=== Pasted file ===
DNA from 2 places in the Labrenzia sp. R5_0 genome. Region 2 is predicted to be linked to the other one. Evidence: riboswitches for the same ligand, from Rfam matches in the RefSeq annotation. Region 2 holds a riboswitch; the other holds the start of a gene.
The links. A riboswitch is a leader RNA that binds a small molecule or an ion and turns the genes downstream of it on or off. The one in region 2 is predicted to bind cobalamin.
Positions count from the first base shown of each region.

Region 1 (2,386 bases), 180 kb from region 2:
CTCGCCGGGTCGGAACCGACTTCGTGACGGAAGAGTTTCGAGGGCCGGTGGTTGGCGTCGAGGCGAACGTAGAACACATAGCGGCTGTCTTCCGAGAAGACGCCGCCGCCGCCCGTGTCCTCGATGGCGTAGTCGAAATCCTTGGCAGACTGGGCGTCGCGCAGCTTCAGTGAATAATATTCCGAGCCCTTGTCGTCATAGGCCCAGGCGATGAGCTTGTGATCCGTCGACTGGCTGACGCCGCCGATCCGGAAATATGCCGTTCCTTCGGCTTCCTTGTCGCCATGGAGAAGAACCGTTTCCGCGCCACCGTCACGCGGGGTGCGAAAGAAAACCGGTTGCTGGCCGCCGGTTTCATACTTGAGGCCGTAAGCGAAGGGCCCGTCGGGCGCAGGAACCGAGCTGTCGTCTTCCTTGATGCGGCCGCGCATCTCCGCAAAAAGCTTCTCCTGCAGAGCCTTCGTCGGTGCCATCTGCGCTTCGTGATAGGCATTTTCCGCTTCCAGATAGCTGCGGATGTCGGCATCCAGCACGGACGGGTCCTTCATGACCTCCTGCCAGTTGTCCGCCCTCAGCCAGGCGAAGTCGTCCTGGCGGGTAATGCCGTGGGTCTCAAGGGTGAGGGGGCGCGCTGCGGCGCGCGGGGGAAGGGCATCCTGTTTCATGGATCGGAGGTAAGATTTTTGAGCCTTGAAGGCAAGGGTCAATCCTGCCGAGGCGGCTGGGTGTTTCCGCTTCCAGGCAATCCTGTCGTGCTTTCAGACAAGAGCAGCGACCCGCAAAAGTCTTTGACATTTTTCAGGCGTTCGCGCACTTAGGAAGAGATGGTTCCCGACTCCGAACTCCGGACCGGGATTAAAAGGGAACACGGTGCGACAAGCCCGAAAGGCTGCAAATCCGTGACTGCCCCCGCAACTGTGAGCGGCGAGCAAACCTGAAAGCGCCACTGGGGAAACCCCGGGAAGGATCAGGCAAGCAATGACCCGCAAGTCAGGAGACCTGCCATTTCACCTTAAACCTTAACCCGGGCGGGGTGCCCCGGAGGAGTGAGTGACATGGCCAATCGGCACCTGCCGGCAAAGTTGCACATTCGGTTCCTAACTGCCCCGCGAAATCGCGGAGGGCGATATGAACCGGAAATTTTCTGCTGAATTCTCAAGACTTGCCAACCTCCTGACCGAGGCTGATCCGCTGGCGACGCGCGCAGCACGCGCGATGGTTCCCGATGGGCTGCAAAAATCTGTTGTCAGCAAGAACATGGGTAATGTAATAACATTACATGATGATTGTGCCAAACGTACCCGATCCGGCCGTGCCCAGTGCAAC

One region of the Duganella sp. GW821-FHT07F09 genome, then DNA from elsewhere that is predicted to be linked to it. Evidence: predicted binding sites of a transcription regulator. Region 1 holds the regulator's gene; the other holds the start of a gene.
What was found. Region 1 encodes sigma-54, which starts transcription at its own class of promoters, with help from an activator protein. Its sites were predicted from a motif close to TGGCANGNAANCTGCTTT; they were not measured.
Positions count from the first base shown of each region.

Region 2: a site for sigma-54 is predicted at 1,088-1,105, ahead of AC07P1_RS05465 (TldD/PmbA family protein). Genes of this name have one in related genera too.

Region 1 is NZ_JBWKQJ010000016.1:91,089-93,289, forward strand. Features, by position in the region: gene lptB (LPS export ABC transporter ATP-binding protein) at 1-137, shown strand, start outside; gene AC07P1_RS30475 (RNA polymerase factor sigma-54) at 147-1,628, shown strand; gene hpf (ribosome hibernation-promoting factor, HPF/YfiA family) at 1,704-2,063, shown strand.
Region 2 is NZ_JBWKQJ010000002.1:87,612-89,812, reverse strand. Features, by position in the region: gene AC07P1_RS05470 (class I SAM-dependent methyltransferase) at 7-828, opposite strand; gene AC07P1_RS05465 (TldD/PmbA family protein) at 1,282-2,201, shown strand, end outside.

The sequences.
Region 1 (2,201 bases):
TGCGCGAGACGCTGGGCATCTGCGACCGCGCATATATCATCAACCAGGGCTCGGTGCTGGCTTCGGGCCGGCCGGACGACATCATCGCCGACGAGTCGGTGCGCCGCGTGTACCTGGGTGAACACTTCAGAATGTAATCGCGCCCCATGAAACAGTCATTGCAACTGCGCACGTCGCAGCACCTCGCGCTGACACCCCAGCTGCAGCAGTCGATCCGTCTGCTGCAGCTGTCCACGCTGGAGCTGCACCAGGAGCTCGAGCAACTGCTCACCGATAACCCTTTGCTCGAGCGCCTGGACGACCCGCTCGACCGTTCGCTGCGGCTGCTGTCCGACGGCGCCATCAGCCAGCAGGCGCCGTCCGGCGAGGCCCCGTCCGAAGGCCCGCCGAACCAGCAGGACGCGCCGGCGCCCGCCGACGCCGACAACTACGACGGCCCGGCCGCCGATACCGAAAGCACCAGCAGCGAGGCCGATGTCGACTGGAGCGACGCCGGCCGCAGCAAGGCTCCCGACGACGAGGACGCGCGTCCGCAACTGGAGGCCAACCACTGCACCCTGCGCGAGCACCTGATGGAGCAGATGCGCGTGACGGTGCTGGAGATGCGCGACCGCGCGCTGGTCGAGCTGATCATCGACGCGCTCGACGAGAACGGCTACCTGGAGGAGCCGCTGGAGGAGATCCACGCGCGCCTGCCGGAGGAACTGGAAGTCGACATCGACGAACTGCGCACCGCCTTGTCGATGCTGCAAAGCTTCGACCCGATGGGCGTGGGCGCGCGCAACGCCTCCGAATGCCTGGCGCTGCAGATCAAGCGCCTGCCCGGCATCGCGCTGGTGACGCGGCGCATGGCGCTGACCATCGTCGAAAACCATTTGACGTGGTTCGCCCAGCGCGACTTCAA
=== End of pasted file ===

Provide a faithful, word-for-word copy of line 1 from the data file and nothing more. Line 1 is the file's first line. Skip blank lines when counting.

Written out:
DNA from 2 places in the Labrenzia sp. R5_0 genome. Region 2 is predicted to be linked to the other one. Evidence: riboswitches for the same ligand, from Rfam matches in the RefSeq annotation. Region 2 holds a riboswitch; the other holds the start of a gene.